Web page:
Dutton, the au pair affair and the question of abuse of power

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Home Affairs Minister Peter Dutton (Screenshot via @7NewsSydney)

Kim Wingerei questions why it's necessary for ministerial positions to have such overarching powers of discretion they can overrule established protocols. 

FROM WAVING AU PAIRS through the immigration queue, throwing money at unsuspecting charities and denying medical treatments for children, to ignoring climate change and the bullying culture that is endemic to Liberal Party politics, the Government has shown power but not strength.

It happens all the time, mates calling mates asking for favours. But when AFL CEO Gillian McLachlan emailed Home Affairs Minister Peter Dutton on a Sunday to overturn a decision made by immigration officers, he was seeking to use his influence where it didn't belong. And Dutton used his powers when he should have known better.

To paraphrase former U.S. President Abraham Lincoln, to test a man's character, give him power. Both McLachlan and Dutton failed that test.

In the case of Dutton, apparently more than once. And as always when these stories come to light, the initial denial of wrongdoing illuminates and reveals.

The relevant documentation for Dutton's "ministerial discretion" states:

'In the circumstances, I have decided that as a discretionary and humanitarian act to an individual with ongoing needs, it is in the interests of Australia as a humane and generous society to grant this person a Tourist visa.'

His claim of acting on "humanitarian grounds" beggars belief, coming from a man responsible for managing the horrors of the offshore refugee camps.

But Dutton will survive and McLachlan will be consumed by the footy finals by the weekend.

Dutton will survive because he has acted within the law, despite displaying such poor judgement. Coming straight after the leadership "coup", rest assured that Prime Minister Scott Morrison won't be getting involved and every effort will be made to make it all go away.

And it probably will.

Just like the latest leadership kerfuffle has conveniently silenced "ReefGate" — the awarding of an unsolicited $444 million grant to the Great Barrier Reef Foundation.

Both these cases show how Government ministers have far too much power to make decisions and spend money without the appropriate checks and balances in place.

Although there may be cases where a minister is required to have executive powers to override the actions of immigration officers, acting according to the law, it is impossible to see how that would apply in allowing an au pair (or three) from France or Italy – who broke visa regulations – into the country. There is no intimation that the immigration officers had not followed the rules — quite the contrary. And even if there was, the appropriate action would be a court appeal.

Indeed, it is hard to see why an immigration minister, or any minister, should have such powers at all.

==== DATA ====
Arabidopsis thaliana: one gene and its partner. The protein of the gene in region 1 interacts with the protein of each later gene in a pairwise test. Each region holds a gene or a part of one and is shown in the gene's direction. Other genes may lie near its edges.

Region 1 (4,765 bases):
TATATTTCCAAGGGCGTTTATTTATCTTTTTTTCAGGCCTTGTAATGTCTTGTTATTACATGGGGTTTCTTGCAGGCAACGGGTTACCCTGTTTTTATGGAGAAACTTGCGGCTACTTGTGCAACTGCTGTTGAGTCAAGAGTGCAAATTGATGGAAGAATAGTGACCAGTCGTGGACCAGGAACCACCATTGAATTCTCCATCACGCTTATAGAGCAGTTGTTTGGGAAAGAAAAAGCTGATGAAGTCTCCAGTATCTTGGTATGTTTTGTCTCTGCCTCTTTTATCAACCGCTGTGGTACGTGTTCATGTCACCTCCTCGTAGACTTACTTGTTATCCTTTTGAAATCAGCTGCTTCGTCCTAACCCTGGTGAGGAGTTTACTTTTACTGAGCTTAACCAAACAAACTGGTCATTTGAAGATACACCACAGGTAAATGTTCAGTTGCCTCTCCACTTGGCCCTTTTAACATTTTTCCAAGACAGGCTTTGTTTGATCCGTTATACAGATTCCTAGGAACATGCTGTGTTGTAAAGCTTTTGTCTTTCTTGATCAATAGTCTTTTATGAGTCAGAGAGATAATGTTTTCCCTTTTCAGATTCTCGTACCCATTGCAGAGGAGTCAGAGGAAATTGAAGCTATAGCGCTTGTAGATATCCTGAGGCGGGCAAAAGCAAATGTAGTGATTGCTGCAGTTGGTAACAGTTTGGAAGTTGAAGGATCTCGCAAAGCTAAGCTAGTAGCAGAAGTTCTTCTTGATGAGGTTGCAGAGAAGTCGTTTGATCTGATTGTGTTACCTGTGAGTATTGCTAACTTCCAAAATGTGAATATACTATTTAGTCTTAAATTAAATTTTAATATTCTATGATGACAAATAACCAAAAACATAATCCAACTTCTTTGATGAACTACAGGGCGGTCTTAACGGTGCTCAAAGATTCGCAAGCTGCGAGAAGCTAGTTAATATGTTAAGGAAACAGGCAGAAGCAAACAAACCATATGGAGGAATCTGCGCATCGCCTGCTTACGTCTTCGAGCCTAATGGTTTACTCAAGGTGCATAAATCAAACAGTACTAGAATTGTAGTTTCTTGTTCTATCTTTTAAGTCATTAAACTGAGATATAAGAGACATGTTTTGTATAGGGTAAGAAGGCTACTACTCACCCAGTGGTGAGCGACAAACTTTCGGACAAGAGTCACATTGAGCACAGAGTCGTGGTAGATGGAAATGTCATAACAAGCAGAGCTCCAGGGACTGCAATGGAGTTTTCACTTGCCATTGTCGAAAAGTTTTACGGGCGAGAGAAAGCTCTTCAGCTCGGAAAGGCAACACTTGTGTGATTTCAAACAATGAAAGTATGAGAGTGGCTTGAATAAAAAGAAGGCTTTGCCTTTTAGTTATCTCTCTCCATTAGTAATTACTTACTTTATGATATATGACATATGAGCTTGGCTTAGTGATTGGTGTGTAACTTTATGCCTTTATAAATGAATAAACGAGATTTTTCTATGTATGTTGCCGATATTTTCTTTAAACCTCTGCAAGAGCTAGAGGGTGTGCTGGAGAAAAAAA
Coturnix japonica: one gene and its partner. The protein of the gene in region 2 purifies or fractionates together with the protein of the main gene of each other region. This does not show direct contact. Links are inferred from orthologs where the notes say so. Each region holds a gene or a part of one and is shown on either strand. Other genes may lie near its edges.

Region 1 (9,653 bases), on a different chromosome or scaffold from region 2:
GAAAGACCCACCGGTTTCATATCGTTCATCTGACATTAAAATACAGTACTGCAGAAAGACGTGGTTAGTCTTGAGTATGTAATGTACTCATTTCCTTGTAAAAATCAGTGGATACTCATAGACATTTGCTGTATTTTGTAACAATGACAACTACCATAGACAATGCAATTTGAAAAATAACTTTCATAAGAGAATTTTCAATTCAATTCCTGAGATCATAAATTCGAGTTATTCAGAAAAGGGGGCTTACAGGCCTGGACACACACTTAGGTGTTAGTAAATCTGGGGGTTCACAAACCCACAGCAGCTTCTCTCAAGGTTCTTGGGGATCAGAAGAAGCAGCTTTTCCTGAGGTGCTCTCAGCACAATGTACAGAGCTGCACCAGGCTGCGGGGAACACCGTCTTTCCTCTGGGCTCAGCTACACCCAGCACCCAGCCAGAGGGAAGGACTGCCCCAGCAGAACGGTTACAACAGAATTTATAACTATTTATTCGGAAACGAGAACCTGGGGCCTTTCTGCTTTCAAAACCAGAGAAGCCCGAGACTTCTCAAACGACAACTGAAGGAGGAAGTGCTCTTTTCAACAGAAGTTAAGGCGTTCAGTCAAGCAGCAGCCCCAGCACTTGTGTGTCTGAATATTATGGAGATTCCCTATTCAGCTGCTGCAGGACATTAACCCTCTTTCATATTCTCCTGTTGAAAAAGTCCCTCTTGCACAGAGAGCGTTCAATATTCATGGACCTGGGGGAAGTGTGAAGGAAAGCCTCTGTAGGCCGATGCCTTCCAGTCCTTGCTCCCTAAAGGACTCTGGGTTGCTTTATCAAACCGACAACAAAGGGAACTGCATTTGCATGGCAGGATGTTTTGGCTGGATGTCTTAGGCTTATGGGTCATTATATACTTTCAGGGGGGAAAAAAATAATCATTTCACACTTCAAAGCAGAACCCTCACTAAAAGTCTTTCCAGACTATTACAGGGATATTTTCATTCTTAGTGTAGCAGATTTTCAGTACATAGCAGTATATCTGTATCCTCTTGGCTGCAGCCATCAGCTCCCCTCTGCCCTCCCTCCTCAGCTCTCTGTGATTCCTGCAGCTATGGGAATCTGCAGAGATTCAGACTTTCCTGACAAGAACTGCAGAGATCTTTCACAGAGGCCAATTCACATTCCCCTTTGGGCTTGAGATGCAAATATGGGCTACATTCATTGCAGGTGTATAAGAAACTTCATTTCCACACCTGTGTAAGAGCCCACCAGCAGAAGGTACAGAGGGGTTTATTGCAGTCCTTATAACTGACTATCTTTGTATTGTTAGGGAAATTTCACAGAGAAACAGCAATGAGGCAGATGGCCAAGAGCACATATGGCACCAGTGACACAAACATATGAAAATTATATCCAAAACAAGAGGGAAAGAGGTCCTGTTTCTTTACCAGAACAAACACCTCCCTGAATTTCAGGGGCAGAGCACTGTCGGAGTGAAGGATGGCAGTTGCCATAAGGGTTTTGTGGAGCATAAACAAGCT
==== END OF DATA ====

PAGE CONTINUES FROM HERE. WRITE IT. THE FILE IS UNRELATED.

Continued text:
As for the awarding of monies to a small conservation charity, it was also within former Prime Minister Malcolm Turnbull's (remember him?) remit to do so. But why did he have that power? Turnbull claims it was all done "transparently", but so far no explanation has been given as to what that transparency actually entailed. We can only hope that the Labor Party and others continue to pursue this when Parliament returns in a couple of weeks — but without Turnbull to answer questions, that might just fizz out, too. How convenient.

What we do know is that the board of this Great Barrier Reef Foundation reads like a who's who of Australian business, chaired by Dr John Schubert AO, who has been on the board of such notable protectors of the environment as Esso and BHP. It also includes Stephen Fitzgerald, who worked with Turnbull at Goldman Sachs and Grant King, a doyen of Australian energy companies. Both these men are exceptionally well connected and influential people, who know how to send an email to call in a favour or two.

It's unlikely that emails played much of a part in the bullying of Liberal MP Julia Banks, who decided not to stand for election again, saying she had enough of the toxic culture within her party.

Scott Morrison says all the right things, of course, adding it to the list of things he "has no truck with". And down south Liberal "power broker", Michael Kroger – a man who is to civil discourse what Henry Kissinger is to "peace" talks – declares that it is all just part of the "cut and thrust" of the game of politics. This is a sentiment echoed by many of the men offering comment on the matter.

Politics should be a means to an end — but to those on the inside, it's just a game.

Or to quote Hunter S Thompson:

The [politics] business is a cruel and shallow money trench,

a long plastic hallway where thieves and pimps run free,

and good men die like dogs.

There’s also a negative side.

Kim Wingerei is a former businessman, turned writer and commentator. You can follow him @kwingerei.

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